The secret power of body language
Our success both as a species and as individuals depends hugely upon our ability to effectively communicate. In day to day life, at work, in social situations and in our home lives, we’re familiar with the power of words and the impact that this verbal communication can have on the relationships around us. Something that is often underestimated however, is the power of non-verbal communication, otherwise known as body language. But body language can be just as important as verbal and written interactions. It hugely affects both our judgements of other people and their judgements of us.
For example, a long time before babies can understand verbal cues, they are able to tune into other people’s body language and are extremely responsive to the emotions they see. The “Still Face Experiment” (Tronick et al, 1975) proved just how powerful non-verbal communication can be to babies. You can watch an example of the experiment below:
Humans use body language in the same instinctive ways that can be seen in the animal kingdom. Confidence and power are embodied by heads lifted high and bodies opened up, demonstrating what we know as high-power poses. On the flip side, bodies that are closed down and folding in on themselves demonstrate what is recognised universally as a low-power pose.
It’s easy to spot differences between people who practice these opposing types of body language, but physiologically how do they differ? There are several hormones that are responsible for affecting how we feel, and the two most important here are testosterone (the dominance hormone) and cortisol (the stress hormone). Research shows that a person who feels more confident is likely to have higher testosterone and lower cortisol levels. For someone who is less confident, it’s the exact opposite.
However, these hormone levels are not set in stone. Social psychologist Amy Cuddy wanted to find out whether changing a person’s body language could impact their hormone levels, and in turn how powerful that person feels and how they are perceived by others.
In her initial study, a group of people took on either a high or low power pose for 2 minutes. People who had adopted high-power poses exhibited a 25% decrease in cortisol (stress) levels, whilst people who adopted low power poses saw a 15% increase in it. This suggested that changing your body language for just 2 minutes could physiologically alter your stress levels and how confident you are feeling.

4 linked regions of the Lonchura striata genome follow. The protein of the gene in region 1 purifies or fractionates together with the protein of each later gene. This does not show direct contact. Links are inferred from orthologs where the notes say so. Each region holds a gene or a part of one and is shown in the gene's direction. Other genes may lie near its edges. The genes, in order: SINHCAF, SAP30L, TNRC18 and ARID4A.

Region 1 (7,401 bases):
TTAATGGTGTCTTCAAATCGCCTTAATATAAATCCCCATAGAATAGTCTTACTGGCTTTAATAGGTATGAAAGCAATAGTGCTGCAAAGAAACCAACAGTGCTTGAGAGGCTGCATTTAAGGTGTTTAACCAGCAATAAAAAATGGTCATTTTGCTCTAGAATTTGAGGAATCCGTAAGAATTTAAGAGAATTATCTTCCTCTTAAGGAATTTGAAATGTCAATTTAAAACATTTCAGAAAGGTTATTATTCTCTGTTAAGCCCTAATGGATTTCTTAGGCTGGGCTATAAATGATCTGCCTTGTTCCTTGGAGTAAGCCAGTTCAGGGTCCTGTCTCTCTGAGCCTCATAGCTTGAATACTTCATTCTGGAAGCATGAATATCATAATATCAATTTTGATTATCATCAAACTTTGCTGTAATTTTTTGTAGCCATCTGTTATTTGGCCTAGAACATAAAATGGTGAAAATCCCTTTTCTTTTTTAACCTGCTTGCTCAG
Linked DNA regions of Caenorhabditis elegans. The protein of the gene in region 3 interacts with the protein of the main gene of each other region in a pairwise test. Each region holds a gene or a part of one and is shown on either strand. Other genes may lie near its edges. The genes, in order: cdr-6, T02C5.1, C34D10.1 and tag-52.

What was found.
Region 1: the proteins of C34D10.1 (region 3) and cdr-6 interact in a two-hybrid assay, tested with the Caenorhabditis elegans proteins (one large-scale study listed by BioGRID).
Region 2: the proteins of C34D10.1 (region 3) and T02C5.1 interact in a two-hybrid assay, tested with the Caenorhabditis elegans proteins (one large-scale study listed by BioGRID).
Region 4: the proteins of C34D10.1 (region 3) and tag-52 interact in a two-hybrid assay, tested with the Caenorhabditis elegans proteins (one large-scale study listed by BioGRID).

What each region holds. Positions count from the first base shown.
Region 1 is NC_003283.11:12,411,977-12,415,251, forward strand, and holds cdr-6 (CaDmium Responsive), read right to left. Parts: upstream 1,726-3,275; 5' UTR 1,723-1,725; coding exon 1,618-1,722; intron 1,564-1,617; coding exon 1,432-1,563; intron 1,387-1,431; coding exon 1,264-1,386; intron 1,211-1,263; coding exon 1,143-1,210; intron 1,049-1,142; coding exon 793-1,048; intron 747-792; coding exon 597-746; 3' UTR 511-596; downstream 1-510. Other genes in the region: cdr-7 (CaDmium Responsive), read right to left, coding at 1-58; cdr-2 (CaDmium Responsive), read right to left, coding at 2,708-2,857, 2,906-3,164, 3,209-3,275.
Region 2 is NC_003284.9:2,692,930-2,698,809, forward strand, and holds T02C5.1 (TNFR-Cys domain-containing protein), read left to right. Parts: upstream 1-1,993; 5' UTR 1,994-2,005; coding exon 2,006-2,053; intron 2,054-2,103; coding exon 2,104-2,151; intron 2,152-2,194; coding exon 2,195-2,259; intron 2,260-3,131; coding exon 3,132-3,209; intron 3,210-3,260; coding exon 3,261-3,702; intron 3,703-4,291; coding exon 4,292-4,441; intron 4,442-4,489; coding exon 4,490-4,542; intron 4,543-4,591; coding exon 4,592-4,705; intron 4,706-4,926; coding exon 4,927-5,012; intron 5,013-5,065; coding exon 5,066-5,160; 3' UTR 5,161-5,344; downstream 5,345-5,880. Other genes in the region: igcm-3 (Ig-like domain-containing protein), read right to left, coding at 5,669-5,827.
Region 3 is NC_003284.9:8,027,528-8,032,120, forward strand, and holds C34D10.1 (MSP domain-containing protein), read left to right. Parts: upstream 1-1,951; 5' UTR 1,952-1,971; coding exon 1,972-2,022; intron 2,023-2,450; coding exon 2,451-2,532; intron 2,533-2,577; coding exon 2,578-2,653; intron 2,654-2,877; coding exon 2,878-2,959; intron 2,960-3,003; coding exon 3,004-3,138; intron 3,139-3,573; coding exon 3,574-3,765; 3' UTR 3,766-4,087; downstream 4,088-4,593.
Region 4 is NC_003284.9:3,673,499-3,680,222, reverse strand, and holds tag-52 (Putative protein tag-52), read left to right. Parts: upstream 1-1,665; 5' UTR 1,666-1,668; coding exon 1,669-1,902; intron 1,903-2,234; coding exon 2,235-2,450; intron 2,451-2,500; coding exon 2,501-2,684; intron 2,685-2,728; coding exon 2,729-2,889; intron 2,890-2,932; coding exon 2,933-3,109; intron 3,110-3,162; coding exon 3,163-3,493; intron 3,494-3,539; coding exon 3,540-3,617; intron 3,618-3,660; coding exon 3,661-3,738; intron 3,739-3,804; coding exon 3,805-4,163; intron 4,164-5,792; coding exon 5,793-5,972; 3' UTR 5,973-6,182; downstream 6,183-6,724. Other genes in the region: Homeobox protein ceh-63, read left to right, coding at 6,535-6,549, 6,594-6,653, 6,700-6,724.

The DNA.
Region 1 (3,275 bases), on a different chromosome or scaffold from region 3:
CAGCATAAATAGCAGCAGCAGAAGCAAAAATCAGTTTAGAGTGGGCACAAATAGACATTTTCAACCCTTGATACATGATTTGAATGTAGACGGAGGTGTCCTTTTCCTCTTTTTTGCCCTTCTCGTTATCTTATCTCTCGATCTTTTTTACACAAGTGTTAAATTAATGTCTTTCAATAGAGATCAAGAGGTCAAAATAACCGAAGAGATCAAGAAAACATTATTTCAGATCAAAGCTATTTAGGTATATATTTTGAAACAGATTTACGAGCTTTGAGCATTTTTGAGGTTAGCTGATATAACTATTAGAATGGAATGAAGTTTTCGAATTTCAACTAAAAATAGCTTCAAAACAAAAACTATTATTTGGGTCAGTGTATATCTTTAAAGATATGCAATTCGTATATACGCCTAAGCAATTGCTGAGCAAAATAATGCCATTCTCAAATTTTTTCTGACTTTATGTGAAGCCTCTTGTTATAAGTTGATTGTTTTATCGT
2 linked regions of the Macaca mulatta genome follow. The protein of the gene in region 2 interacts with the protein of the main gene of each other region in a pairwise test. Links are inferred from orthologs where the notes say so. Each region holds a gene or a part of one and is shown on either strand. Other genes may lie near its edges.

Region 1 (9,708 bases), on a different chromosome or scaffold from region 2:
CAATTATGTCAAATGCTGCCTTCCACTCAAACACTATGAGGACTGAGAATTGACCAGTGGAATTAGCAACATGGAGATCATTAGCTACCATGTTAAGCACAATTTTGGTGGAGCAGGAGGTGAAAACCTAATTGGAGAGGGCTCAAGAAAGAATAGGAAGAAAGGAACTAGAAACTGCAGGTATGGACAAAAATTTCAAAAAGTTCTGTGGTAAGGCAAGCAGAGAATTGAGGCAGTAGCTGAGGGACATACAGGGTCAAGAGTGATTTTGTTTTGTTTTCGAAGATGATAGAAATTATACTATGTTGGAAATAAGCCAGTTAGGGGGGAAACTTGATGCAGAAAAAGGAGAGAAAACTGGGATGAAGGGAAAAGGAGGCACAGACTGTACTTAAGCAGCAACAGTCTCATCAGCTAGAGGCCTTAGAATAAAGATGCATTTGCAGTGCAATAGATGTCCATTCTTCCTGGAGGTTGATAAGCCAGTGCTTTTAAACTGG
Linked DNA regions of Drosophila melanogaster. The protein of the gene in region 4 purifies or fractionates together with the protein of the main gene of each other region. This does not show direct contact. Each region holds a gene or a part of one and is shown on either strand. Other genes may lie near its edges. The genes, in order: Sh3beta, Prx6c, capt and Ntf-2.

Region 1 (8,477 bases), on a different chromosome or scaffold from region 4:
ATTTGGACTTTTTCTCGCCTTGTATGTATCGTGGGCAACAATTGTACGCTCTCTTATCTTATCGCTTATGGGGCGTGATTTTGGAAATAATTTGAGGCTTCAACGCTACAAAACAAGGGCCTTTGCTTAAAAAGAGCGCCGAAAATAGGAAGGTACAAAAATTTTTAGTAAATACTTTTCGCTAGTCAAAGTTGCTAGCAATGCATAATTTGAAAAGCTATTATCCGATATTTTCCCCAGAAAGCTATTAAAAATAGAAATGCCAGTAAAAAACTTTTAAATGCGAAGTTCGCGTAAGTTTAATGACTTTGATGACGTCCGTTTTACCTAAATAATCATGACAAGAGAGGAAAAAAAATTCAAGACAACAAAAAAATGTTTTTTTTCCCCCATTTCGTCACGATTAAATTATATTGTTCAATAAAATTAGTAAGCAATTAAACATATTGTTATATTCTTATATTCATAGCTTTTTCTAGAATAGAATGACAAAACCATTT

Cuddy wanted to dig deeper and understand how this might play out in real life scenarios, so a second study asked people to high or low power pose for 2 minutes before a rigorous ‘job interview’. The 5-minute interview was deliberately tough, for example the interviewer offered absolutely no non-verbal feedback, which is a well-known trigger for stressing people out!
The interviews were filmed, and the tapes were watched back by a group of people with no background knowledge of the study. They were then asked to decide who they would hire, and unanimously chose the people who had high-power posed prior to the interviews. When asked for their reasoning, it wasn’t because of what the high-power posers had said, it was because of a certain presence they had brought to the situation… Turns out, high-power posers’ lowered cortisol and increased testosterone levels had resulted in them being perceived as more confident and authentic than those who had low-power posed, illustrating how you can “fake it until you become it” when it comes to being confident.
Cuddy’s research identified the powerful links between our bodies, our minds and our behaviour – behaviour which can have serious impacts in certain life situations. Practicing high-power poses and ‘faking it until you become it’ means that over time, these small changes can make big differences to not only how we are perceived by others, but most importantly to how we feel about ourselves.
You can watch Amy Cuddy’s TED Talk on this subject below:
Written by:Laura Osborne
Category:What we think
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